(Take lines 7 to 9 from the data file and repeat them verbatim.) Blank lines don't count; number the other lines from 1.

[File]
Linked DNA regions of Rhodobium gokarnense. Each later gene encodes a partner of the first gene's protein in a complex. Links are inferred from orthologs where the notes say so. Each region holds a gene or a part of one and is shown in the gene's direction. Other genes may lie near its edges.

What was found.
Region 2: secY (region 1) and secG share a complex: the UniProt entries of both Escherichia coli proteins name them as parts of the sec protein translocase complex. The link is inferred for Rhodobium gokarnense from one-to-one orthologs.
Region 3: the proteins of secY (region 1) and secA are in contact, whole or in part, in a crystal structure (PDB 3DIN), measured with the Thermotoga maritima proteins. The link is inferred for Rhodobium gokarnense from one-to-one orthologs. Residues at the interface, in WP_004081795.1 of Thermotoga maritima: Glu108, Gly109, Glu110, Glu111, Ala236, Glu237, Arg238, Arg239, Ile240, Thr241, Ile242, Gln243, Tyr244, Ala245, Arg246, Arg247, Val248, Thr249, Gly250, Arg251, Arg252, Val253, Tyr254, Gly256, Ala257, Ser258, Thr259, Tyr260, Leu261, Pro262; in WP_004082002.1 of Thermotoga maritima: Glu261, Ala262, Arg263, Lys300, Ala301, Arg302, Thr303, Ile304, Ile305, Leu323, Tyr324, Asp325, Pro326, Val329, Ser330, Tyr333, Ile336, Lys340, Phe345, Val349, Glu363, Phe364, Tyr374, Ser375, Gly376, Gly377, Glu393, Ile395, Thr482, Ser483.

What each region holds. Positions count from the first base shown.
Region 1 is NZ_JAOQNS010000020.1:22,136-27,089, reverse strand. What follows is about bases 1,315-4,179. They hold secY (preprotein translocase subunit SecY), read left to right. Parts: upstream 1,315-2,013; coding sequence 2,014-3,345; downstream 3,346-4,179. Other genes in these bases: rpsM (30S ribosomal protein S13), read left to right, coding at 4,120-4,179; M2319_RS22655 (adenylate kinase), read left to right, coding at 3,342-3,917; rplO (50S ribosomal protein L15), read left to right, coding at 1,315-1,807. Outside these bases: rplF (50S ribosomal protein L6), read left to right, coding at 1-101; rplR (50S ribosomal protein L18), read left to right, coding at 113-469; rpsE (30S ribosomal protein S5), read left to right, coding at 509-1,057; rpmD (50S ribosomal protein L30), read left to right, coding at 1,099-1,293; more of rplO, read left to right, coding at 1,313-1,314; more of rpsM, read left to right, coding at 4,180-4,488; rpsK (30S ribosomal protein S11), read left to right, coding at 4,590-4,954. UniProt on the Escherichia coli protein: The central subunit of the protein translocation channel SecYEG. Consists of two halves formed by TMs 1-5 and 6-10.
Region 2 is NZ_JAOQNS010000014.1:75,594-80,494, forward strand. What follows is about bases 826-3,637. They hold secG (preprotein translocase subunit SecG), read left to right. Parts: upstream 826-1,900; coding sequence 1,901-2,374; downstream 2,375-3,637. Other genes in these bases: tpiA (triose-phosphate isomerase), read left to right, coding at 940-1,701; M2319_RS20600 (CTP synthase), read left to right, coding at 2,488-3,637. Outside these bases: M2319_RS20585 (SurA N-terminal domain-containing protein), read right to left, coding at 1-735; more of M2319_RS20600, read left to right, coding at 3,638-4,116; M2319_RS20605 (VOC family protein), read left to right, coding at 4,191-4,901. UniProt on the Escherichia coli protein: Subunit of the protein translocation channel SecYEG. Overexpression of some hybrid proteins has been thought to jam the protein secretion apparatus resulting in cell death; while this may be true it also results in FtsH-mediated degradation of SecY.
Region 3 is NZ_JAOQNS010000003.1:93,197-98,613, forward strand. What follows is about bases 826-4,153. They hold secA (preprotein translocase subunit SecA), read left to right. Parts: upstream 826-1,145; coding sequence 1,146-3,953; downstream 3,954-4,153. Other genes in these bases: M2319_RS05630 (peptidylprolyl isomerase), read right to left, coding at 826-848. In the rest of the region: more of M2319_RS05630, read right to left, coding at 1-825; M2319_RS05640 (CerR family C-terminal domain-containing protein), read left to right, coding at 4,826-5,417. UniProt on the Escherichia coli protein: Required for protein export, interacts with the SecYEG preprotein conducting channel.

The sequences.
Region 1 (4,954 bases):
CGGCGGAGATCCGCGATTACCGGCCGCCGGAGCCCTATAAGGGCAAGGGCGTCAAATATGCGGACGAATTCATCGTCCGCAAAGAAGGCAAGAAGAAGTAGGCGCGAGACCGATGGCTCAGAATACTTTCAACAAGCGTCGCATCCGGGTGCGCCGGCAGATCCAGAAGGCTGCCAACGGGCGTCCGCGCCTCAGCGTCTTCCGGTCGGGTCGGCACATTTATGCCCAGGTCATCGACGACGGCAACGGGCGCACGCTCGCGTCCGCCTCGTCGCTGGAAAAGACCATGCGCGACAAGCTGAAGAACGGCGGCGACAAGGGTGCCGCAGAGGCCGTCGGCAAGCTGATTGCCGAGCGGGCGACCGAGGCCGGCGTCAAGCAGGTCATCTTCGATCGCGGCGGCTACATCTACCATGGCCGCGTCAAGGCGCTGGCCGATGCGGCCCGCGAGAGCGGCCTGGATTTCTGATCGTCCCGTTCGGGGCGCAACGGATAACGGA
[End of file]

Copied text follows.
Region 2 is NZ_JAOQNS010000014.1:75,594-80,494, forward strand. What follows is about bases 826-3,637. They hold secG (preprotein translocase subunit SecG), read left to right. Parts: upstream 826-1,900; coding sequence 1,901-2,374; downstream 2,375-3,637. Other genes in these bases: tpiA (triose-phosphate isomerase), read left to right, coding at 940-1,701; M2319_RS20600 (CTP synthase), read left to right, coding at 2,488-3,637. Outside these bases: M2319_RS20585 (SurA N-terminal domain-containing protein), read right to left, coding at 1-735; more of M2319_RS20600, read left to right, coding at 3,638-4,116; M2319_RS20605 (VOC family protein), read left to right, coding at 4,191-4,901. UniProt on the Escherichia coli protein: Subunit of the protein translocation channel SecYEG. Overexpression of some hybrid proteins has been thought to jam the protein secretion apparatus resulting in cell death; while this may be true it also results in FtsH-mediated degradation of SecY.
Region 3 is NZ_JAOQNS010000003.1:93,197-98,613, forward strand. What follows is about bases 826-4,153. They hold secA (preprotein translocase subunit SecA), read left to right. Parts: upstream 826-1,145; coding sequence 1,146-3,953; downstream 3,954-4,153. Other genes in these bases: M2319_RS05630 (peptidylprolyl isomerase), read right to left, coding at 826-848. In the rest of the region: more of M2319_RS05630, read right to left, coding at 1-825; M2319_RS05640 (CerR family C-terminal domain-containing protein), read left to right, coding at 4,826-5,417. UniProt on the Escherichia coli protein: Required for protein export, interacts with the SecYEG preprotein conducting channel.

The sequences.